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38
19
Exp. Type
Autocross
Exp. Level
Under 3 Years
Tennessee
Hello everyone!
I have been on this site about a million times trying to learn the ins and outs of suspension and the parts that make mustangs handle really well, and then I decided to finally make an account and ask some questions for myself. For some context, I am a college student that has been blessed enough to own my dream car, an '11 GT, for a little over a year now. I haven't spent too much money on the car yet, as I was trying to decide whether to go the drag or track way with the build, but I now know track is the way to go. I am trying to do this build, for now, on a budget because car parts aren't too kind to the wallet of a part time working college student, but I also want to make sure I use quality parts that won't break. I also can't go "full race car" yet, as this is my daily driver for probably another couple of years. So, after looking through what felt like a million threads, I came up with the following for my car:

Wheels and Tires
SVE R355 19x10 with 285/35 tires (still thinking about what tires)

Suspension Components
Ground Control Koni Sport Strut Coilovers with 500/250# springs
BMR Adj. Lower Control Arms
BMR LCA Relocation Brackets
H&R 32mm Adj. Front Sway Bar
CorteX 18mm Rear Sway Bar
Steeda Adj. Panhard Bar (Eventually want a watts link, but not too fond of the price)

I took inspiration from a lot of pages and threads, and I think this should work well on a budget. I know that CorteX and other higher end coilovers are better but are the GC ones okay? I would love some input on the items listed from some people that know more than me, because I have only a base level understanding of suspension at the moment. Any input, including on tires, is very welcome!
 

xr7

TMO Addict?
426
431
Exp. Type
Autocross
Exp. Level
5-10 Years
Minnesota
I would bump up to 18x11 or 19x11 wheels, Brakes, if you don't have stock Brembo brakes your stock brakes are inadequate for the track. Others can advise you on the suspension selections.
 

Bill Pemberton

0ld Ford Automotive Racing Terror
5,593
4,121
Exp. Type
W2W Racing
Exp. Level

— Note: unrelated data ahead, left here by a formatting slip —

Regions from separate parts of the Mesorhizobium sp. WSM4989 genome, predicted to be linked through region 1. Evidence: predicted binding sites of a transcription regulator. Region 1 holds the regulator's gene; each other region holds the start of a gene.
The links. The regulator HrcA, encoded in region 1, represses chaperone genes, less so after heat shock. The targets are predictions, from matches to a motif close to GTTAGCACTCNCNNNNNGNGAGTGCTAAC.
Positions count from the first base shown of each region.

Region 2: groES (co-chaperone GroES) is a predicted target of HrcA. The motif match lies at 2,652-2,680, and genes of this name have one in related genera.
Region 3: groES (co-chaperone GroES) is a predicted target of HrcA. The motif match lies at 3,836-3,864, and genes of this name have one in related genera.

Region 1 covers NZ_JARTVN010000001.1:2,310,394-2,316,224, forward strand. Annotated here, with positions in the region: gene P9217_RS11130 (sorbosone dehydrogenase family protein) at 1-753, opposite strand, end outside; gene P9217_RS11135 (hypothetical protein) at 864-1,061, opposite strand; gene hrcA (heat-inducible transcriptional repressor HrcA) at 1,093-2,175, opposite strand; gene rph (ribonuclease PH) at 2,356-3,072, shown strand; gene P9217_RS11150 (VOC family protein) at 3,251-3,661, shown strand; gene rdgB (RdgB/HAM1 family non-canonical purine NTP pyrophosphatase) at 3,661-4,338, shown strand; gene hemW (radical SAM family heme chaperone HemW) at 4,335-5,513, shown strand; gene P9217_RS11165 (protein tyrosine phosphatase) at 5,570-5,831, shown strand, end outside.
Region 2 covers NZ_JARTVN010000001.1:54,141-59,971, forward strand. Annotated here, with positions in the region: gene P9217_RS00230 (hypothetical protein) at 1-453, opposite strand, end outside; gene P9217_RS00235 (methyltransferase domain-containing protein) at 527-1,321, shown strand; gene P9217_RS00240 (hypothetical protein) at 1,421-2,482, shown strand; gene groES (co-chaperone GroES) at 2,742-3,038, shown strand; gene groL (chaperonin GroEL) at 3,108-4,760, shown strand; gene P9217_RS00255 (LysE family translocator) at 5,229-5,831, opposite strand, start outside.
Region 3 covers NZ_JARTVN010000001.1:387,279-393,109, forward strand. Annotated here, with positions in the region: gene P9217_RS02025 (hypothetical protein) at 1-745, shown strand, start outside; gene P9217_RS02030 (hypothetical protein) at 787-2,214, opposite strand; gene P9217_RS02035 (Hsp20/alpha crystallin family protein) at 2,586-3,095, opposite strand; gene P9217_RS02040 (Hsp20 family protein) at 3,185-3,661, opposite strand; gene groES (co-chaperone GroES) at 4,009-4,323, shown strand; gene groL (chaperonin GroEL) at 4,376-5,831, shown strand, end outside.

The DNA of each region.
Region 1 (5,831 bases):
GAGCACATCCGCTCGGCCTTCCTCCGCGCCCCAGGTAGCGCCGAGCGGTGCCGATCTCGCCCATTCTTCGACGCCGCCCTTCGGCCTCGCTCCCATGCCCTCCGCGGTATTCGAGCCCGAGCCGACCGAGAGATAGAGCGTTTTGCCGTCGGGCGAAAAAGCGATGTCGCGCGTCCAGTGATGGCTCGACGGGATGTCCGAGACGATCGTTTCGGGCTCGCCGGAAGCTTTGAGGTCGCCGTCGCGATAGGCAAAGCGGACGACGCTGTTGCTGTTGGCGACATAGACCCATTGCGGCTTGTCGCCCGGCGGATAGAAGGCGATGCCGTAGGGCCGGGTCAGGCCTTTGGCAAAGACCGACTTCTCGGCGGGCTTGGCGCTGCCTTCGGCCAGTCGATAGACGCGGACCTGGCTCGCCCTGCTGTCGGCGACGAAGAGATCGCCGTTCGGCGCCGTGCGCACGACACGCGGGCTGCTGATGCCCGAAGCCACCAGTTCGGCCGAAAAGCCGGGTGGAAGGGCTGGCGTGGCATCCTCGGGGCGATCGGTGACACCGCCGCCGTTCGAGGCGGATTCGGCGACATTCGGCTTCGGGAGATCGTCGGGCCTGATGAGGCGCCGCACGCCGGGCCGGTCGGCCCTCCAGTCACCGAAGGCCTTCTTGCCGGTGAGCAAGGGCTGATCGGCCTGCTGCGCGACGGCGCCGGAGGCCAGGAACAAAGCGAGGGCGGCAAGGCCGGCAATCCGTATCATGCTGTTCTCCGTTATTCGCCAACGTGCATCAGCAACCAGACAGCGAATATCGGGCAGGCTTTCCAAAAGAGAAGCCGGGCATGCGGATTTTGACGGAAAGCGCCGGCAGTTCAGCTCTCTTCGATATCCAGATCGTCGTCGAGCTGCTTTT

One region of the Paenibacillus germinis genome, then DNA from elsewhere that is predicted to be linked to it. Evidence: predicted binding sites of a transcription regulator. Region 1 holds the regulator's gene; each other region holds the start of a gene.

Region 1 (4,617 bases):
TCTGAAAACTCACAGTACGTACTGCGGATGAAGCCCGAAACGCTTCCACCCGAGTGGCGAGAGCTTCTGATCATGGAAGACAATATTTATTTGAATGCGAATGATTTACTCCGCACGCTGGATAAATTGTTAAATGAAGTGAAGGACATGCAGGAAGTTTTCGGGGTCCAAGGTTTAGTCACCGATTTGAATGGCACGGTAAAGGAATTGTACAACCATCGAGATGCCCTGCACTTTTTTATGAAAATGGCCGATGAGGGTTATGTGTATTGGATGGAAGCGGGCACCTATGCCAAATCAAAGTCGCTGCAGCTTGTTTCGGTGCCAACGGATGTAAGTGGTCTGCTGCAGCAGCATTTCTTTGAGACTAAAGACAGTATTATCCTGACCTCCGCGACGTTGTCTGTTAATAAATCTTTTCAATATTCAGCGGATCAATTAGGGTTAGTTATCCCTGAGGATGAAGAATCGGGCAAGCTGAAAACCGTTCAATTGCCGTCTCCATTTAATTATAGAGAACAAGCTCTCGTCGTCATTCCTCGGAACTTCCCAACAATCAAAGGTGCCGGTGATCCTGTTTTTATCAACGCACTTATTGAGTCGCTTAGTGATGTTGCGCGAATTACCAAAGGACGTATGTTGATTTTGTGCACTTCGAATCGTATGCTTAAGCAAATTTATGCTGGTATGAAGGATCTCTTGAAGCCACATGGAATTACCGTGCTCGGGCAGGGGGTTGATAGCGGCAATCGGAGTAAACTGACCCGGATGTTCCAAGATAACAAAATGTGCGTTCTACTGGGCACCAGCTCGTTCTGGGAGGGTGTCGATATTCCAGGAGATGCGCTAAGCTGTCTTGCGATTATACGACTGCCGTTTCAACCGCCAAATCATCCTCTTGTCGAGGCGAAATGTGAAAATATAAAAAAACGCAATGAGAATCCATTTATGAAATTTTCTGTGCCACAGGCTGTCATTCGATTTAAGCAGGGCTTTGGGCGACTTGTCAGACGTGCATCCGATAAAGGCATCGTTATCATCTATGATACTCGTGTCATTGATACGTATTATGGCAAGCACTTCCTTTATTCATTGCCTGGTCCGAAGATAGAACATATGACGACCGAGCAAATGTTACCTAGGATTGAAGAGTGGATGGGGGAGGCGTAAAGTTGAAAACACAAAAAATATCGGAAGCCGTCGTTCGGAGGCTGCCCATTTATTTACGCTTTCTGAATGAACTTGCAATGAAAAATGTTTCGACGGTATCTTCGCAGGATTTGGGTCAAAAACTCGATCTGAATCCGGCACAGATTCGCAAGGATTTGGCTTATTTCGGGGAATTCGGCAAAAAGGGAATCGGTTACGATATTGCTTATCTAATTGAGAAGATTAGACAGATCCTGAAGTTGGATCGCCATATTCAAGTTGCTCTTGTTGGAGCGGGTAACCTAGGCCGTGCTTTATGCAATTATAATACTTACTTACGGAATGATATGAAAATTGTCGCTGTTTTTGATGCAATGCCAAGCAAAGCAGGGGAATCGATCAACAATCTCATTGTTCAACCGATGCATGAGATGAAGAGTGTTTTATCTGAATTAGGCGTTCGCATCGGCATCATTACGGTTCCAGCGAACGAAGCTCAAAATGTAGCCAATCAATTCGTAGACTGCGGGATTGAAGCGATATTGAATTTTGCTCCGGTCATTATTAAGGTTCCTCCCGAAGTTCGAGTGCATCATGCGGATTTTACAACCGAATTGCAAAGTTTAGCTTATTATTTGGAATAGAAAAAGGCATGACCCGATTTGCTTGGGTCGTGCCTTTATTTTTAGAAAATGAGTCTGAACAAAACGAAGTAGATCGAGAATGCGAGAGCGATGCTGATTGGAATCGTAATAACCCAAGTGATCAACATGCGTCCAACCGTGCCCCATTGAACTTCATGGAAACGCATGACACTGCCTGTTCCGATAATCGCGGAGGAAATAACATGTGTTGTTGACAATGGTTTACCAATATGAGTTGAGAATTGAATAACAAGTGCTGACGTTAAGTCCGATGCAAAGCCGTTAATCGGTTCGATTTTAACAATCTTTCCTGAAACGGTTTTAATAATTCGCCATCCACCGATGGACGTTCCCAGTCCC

20+ Years
Blair, Nebraska
Agree with the bigger rims and since you note you have been Autocrossing for three years, I would work more on tires and rims than the expensive suspension upgrades at this point --- even this old fart remembers the budget constraints while in College.

I am not sure about the concern on braking for Autocrossing , though I would get a solid DOT4 fluid in the car and make sure you have a fairly aggressive racing type pad. Now if you are going to be doing alot of track events there are some items you should view to assist your brakes.
 
38
19
Exp. Type
Autocross
Exp. Level
Under 3 Years
Tennessee
I would bump up to 18x11 or 19x11 wheels, Brakes, if you don't have stock Brembo brakes your stock brakes are inadequate for the track. Others can advise you on the suspension selections.
So if I recall correctly from a couple of threads, a 19x11 +50 would need 3" ARP wheel studs and a 25mm spacer to work right?
 
Welcome to TMO! The most substantial mod I did when I started out was the BMR LCAs and relocation brackets, to eliminate the wheel-hop issue. I also had the BMR upper adjustable third link and mount added at the time, for insurance, since it's job is to retain the correct pinion angle. The necessity of that part depends on how much closer to the ground you're trying to get.

However, one thing leads to another, and upon leaving the shop I had the MT82 3rd gear lockout occur at high RPM now that the rear axle actually hooked up (occurs when the engine/transmission unit are 'torqued' to the side under large load and become misaligned with the body, which is where the shifter is attached). I ended up with a Blowfish bracket to solid mount the remote shifter body to the MT82 transmission. That being said, for just a couple hundred more dollars, I would suggest leaping right to the MGW shifter, which is also solid mounted to the transmission. If you're pinching every penny you can, the Blowfish bracket works too and I've run it for quite a while, but if you want to skip that step and just get your 'forever part' up front, sometimes it ends up costing less in the long run. This whole spiel, of course, assumes you have the MT82 and not the automatic.

I'm currently running this set up from Vorshlag with their Eibach spring option and it's just as streetable as stock, while having increased dampening effect due to the nice monotubes. I'm probably going to give Vorshlag more of my money for their MCS kit down the road, but in my research Fortune Auto has a 510 kit for the S197 as well that seemed like it provided a nice single-adjustable coilover for the price. There are a lot of other members here that have experience with Ground Control and Koni shocks, so they should be able to give you some good feedback.
 
38
19
Exp. Type
Autocross
Exp. Level
Under 3 Years
Tennessee
Welcome to TMO! The most substantial mod I did when I started out was the BMR LCAs and relocation brackets, to eliminate the wheel-hop issue. I also had the BMR upper adjustable third link and mount added at the time, for insurance, since it's job is to retain the correct pinion angle. The necessity of that part depends on how much closer to the ground you're trying to get.